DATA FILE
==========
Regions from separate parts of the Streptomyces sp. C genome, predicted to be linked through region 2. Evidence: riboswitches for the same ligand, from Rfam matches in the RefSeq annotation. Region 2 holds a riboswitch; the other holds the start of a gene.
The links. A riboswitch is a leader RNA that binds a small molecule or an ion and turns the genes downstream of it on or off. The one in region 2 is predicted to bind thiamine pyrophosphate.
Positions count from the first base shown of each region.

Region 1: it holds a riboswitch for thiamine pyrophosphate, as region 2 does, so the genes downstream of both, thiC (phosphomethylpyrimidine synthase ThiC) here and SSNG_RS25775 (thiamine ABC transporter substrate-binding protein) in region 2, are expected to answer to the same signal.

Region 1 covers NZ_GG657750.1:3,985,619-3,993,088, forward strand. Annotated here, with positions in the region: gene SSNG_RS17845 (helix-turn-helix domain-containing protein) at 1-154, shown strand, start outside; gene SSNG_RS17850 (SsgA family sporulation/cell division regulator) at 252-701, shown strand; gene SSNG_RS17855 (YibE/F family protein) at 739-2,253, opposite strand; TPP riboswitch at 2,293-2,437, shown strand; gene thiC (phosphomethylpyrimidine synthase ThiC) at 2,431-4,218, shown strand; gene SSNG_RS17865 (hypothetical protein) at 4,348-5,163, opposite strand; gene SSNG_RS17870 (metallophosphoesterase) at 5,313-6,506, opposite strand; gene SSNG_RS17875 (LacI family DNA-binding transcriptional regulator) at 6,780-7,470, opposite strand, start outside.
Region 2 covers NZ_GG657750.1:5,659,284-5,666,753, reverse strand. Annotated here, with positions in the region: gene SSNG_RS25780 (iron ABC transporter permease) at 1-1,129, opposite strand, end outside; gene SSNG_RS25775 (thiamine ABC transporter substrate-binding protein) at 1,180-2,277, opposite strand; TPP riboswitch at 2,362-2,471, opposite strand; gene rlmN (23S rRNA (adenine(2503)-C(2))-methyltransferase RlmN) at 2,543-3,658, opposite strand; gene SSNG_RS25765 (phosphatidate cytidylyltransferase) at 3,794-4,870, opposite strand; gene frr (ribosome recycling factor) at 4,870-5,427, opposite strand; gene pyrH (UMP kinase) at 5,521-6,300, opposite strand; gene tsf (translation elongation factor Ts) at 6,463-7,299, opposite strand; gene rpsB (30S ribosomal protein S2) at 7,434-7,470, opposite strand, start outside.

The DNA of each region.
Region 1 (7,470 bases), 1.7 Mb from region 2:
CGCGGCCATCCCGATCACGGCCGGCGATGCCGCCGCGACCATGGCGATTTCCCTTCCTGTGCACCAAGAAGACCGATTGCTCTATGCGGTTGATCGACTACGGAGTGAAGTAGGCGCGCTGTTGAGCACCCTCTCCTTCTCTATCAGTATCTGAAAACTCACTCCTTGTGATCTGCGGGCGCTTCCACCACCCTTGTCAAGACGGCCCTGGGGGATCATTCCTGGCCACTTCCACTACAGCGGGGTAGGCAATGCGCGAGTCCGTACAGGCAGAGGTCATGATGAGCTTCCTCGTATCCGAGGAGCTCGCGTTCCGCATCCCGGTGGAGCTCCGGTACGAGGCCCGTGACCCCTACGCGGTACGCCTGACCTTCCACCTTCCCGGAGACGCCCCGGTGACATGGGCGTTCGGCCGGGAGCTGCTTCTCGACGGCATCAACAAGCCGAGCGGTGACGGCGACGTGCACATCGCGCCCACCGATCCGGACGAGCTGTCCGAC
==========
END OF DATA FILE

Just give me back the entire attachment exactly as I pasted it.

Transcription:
Regions from separate parts of the Streptomyces sp. C genome, predicted to be linked through region 2. Evidence: riboswitches for the same ligand, from Rfam matches in the RefSeq annotation. Region 2 holds a riboswitch; the other holds the start of a gene.
The links. A riboswitch is a leader RNA that binds a small molecule or an ion and turns the genes downstream of it on or off. The one in region 2 is predicted to bind thiamine pyrophosphate.
Positions count from the first base shown of each region.

Region 1: it holds a riboswitch for thiamine pyrophosphate, as region 2 does, so the genes downstream of both, thiC (phosphomethylpyrimidine synthase ThiC) here and SSNG_RS25775 (thiamine ABC transporter substrate-binding protein) in region 2, are expected to answer to the same signal.

Region 1 covers NZ_GG657750.1:3,985,619-3,993,088, forward strand. Annotated here, with positions in the region: gene SSNG_RS17845 (helix-turn-helix domain-containing protein) at 1-154, shown strand, start outside; gene SSNG_RS17850 (SsgA family sporulation/cell division regulator) at 252-701, shown strand; gene SSNG_RS17855 (YibE/F family protein) at 739-2,253, opposite strand; TPP riboswitch at 2,293-2,437, shown strand; gene thiC (phosphomethylpyrimidine synthase ThiC) at 2,431-4,218, shown strand; gene SSNG_RS17865 (hypothetical protein) at 4,348-5,163, opposite strand; gene SSNG_RS17870 (metallophosphoesterase) at 5,313-6,506, opposite strand; gene SSNG_RS17875 (LacI family DNA-binding transcriptional regulator) at 6,780-7,470, opposite strand, start outside.
Region 2 covers NZ_GG657750.1:5,659,284-5,666,753, reverse strand. Annotated here, with positions in the region: gene SSNG_RS25780 (iron ABC transporter permease) at 1-1,129, opposite strand, end outside; gene SSNG_RS25775 (thiamine ABC transporter substrate-binding protein) at 1,180-2,277, opposite strand; TPP riboswitch at 2,362-2,471, opposite strand; gene rlmN (23S rRNA (adenine(2503)-C(2))-methyltransferase RlmN) at 2,543-3,658, opposite strand; gene SSNG_RS25765 (phosphatidate cytidylyltransferase) at 3,794-4,870, opposite strand; gene frr (ribosome recycling factor) at 4,870-5,427, opposite strand; gene pyrH (UMP kinase) at 5,521-6,300, opposite strand; gene tsf (translation elongation factor Ts) at 6,463-7,299, opposite strand; gene rpsB (30S ribosomal protein S2) at 7,434-7,470, opposite strand, start outside.

The DNA of each region.
Region 1 (7,470 bases), 1.7 Mb from region 2:
CGCGGCCATCCCGATCACGGCCGGCGATGCCGCCGCGACCATGGCGATTTCCCTTCCTGTGCACCAAGAAGACCGATTGCTCTATGCGGTTGATCGACTACGGAGTGAAGTAGGCGCGCTGTTGAGCACCCTCTCCTTCTCTATCAGTATCTGAAAACTCACTCCTTGTGATCTGCGGGCGCTTCCACCACCCTTGTCAAGACGGCCCTGGGGGATCATTCCTGGCCACTTCCACTACAGCGGGGTAGGCAATGCGCGAGTCCGTACAGGCAGAGGTCATGATGAGCTTCCTCGTATCCGAGGAGCTCGCGTTCCGCATCCCGGTGGAGCTCCGGTACGAGGCCCGTGACCCCTACGCGGTACGCCTGACCTTCCACCTTCCCGGAGACGCCCCGGTGACATGGGCGTTCGGCCGGGAGCTGCTTCTCGACGGCATCAACAAGCCGAGCGGTGACGGCGACGTGCACATCGCGCCCACCGATCCGGACGAGCTGTCCGAC